I just finished reading the fourth Tournament of Books 2019 book, Michael Ondaatje’s “Warlight“. It’s in the first round of the competition, running against Azareen Can Der Vlier Ollomi’s “Call Me Zebra“.
This book should have been named “Utter Drivel”. It’s not a bildungsroman, not a war story, not a spy story, not a story about post WWII London or Britain. It’s not a story at all, just a collection of unbelievable and uninteresting scenes, repeated again and again, and connected by wild circumstances that are yet again, unbelievable. The characters are, you guessed it, unbelievable phantoms with nothing to make them feel real, likeable, or anything really. It’s as if you’re wandering in the fog with Ondaatje, neither of you having any sort of clue where you are and where you’re going. It’s not even truly bad, it’s just boring and pointless, which is what makes it so frustrating.
I’m surprised that it was published, and even more surprised that it made it into the first round of the Tournament of Books 2019, while excellent books like “Speak No Evil”, “A Terrible Country” and “America Is Not the Heart” were left to battle it out in the Play-Ins. I haven’t yet read “Call Me Zebra,” but it’s going to have to be terrifically bad to lose against this pointless book.
I just finished reading the third Tournament of Books 2019 book, the final play-in contestant “America Is Not the Heart” . It’s up against “Speak No Evil” and “A Terrible Country“, which are both excellent books that I highly recommend that you read, and I’m pretty sure that it’s going to win.
“America Is Not the Heart” is an immigrants’ tale, a romance, a family saga, and a bildungsroman met in a Filipino restaurant and “America Is Not the Heart” came out.
Ignore the reviews that say that this is a difficult or confusing read. The characters have flashbacks every once in a while. That’s the big challenge of reading this fascinating book, full of rich characters and interesting glimpses into the history, culture and lives of Filipinos both in the Philippines and in the US. It’s a also a touching love story (with some pretty graphic sex scenes), a story about the importance of family, especially the one that you create for yourself, and a story about women overcoming PTSD (whether it’s from growing up starving poor or from being held captive and tortured in a military camp for two years). What’s amazing is that the result is an interesting book with a lot of heart that you just can’t put down, despite the tough topics it deals with. It’s a testament to the skill of Castillo that she manages to pull all that off, and in her first novel too.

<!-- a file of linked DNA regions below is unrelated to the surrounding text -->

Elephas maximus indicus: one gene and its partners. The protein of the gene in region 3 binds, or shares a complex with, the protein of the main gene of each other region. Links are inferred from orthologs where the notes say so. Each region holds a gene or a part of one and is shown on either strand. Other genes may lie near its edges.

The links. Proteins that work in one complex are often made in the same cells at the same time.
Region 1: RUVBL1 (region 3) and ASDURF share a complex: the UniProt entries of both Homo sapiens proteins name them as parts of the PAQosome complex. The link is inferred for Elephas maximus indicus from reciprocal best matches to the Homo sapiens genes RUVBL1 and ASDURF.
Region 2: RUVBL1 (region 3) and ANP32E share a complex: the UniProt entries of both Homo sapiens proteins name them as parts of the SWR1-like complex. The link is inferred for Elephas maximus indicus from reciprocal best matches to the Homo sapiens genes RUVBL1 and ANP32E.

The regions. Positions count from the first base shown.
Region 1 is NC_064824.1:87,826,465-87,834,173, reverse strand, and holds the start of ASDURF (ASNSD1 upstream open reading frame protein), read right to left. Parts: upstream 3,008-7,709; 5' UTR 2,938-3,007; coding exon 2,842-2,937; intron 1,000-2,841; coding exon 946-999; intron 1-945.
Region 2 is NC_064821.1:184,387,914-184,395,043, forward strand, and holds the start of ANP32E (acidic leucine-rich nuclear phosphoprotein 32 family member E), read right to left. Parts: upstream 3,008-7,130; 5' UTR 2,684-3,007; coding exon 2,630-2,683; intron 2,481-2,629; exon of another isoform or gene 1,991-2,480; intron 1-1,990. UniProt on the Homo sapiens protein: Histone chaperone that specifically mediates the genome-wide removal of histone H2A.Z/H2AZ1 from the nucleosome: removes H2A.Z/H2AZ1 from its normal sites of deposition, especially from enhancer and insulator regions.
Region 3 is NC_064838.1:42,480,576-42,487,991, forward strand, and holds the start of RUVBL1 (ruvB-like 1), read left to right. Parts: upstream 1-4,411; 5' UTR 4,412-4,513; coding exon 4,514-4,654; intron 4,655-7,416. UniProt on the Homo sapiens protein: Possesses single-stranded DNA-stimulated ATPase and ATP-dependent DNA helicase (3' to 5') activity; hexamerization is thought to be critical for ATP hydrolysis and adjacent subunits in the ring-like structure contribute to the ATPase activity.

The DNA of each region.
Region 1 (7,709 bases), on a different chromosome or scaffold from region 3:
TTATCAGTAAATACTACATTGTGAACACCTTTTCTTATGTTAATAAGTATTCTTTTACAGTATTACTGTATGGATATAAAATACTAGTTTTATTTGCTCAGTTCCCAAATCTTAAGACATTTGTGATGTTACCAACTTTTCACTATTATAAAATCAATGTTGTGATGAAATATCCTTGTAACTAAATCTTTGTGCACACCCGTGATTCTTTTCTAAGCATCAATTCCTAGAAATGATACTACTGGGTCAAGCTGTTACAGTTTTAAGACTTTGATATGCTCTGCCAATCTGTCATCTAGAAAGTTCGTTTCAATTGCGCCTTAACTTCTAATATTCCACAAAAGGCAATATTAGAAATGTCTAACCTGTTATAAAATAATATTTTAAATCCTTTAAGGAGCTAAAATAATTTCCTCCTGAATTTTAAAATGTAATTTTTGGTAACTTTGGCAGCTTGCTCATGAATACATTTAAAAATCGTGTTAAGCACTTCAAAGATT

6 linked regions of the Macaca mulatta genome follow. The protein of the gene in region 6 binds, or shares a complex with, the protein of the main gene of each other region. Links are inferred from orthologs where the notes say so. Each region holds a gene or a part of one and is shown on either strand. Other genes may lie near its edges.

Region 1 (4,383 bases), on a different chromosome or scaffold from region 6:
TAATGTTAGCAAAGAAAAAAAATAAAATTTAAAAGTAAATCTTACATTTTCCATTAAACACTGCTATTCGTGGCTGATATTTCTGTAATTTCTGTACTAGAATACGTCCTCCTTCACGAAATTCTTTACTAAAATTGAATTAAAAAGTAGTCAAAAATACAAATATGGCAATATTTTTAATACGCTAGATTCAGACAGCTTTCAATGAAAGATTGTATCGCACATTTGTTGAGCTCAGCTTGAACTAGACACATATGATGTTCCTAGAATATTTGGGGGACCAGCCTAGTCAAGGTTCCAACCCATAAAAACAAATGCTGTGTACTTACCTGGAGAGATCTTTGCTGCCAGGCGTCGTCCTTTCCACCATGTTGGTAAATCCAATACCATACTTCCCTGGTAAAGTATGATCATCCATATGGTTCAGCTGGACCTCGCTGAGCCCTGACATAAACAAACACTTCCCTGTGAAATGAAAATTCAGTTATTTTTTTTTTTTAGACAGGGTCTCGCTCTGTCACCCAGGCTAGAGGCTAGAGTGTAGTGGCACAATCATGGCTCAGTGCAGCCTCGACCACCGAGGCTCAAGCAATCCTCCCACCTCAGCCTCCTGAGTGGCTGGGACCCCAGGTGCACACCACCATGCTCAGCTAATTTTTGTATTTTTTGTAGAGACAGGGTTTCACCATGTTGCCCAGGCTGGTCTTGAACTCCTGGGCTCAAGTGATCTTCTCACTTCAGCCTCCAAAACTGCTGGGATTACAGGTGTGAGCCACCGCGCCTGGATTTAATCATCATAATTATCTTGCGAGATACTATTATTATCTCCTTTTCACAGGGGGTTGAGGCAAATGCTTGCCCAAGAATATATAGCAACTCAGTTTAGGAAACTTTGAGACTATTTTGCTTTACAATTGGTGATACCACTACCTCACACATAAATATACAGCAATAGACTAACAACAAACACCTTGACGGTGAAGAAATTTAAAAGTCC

It was supposed to rain heavily on Saturday morning (of course it only drizzled), so I pushed my weekend 10k from Saturday morning to Friday evening. There was a very brisk wind and I could see the storm clouds gathering as I ran (it did rain heavily throughout the night), but otherwise it was perfect running weather, not to hot, not too cold, and dry.
There were a lot of people out and about in the park, so I had less wildlife photo-ops than usual. An Egyptian goose taking a nap at the riverbank:
The “sea scouts” taking their distinctive green boats out:
Cormorants getting ready to sleep on a eucalyptus tree:
All in all it was a good run, even though I still prefer to get my long runs in in the morning. And to those who listened to this week’s “This American Life”: Tootles!
I just finished reading my second Tournament of Books 2019 book, the play-in contestant “A Terrible Country“. It’s up against “Speak No Evil“, which I’ve already read and was excellent, and “America is Not the Heart,” which I’m about to start reading. I’ll comment which of these three needs to win this round once I finish reading “America is Not the Heart,” but I can already tell that it is going to be a very hard decision, and I don’t envy the judges.
It’s very rare to find a book that is so stylistically innovative, and yet so readable, so familiar that it’s kind of like an out of body experience to read it. This novel is a work of fiction that reads entirely like a memoir/travelogue written by the main character Andrie. It’s so convincingly well done that several times I checked the author’s name and the book description to make sure that it was a work of fiction that I was reading.
This feat of technical mastery is entirely at the service of a moving and relatable plot, wherein a young American man, completely out of depth, tries to take care of his 89 year old grandmother in Putin’s Russia circa 2008. It’s the heroics of everyday life, with its triumphs and tragedies, enmeshed in memories of the Soviet past, great Russian literature, and the dangers of living in such a terrible country, and it is well worth the read.